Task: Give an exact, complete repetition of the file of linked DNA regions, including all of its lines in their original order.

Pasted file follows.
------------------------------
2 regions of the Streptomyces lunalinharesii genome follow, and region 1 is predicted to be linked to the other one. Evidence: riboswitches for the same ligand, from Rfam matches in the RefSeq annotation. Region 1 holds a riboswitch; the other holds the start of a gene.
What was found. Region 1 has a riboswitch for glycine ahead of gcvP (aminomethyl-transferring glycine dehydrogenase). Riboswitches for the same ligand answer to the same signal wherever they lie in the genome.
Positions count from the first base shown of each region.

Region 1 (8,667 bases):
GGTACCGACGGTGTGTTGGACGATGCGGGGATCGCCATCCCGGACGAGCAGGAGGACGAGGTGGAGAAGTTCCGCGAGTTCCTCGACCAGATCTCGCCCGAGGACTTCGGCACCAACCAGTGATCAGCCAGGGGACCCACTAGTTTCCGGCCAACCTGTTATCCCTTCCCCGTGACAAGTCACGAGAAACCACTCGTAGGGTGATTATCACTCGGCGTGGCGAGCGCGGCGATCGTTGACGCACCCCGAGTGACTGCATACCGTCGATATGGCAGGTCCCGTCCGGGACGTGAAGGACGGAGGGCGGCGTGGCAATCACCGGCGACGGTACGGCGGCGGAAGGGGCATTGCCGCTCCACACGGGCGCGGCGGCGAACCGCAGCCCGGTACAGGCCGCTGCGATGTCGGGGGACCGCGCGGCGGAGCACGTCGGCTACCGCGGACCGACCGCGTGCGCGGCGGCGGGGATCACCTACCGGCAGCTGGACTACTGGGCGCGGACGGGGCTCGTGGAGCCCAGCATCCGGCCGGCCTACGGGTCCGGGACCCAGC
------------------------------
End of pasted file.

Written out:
2 regions of the Streptomyces lunalinharesii genome follow, and region 1 is predicted to be linked to the other one. Evidence: riboswitches for the same ligand, from Rfam matches in the RefSeq annotation. Region 1 holds a riboswitch; the other holds the start of a gene.
What was found. Region 1 has a riboswitch for glycine ahead of gcvP (aminomethyl-transferring glycine dehydrogenase). Riboswitches for the same ligand answer to the same signal wherever they lie in the genome.
Positions count from the first base shown of each region.

Region 1 (8,667 bases):
GGTACCGACGGTGTGTTGGACGATGCGGGGATCGCCATCCCGGACGAGCAGGAGGACGAGGTGGAGAAGTTCCGCGAGTTCCTCGACCAGATCTCGCCCGAGGACTTCGGCACCAACCAGTGATCAGCCAGGGGACCCACTAGTTTCCGGCCAACCTGTTATCCCTTCCCCGTGACAAGTCACGAGAAACCACTCGTAGGGTGATTATCACTCGGCGTGGCGAGCGCGGCGATCGTTGACGCACCCCGAGTGACTGCATACCGTCGATATGGCAGGTCCCGTCCGGGACGTGAAGGACGGAGGGCGGCGTGGCAATCACCGGCGACGGTACGGCGGCGGAAGGGGCATTGCCGCTCCACACGGGCGCGGCGGCGAACCGCAGCCCGGTACAGGCCGCTGCGATGTCGGGGGACCGCGCGGCGGAGCACGTCGGCTACCGCGGACCGACCGCGTGCGCGGCGGCGGGGATCACCTACCGGCAGCTGGACTACTGGGCGCGGACGGGGCTCGTGGAGCCCAGCATCCGGCCGGCCTACGGGTCCGGGACCCAGC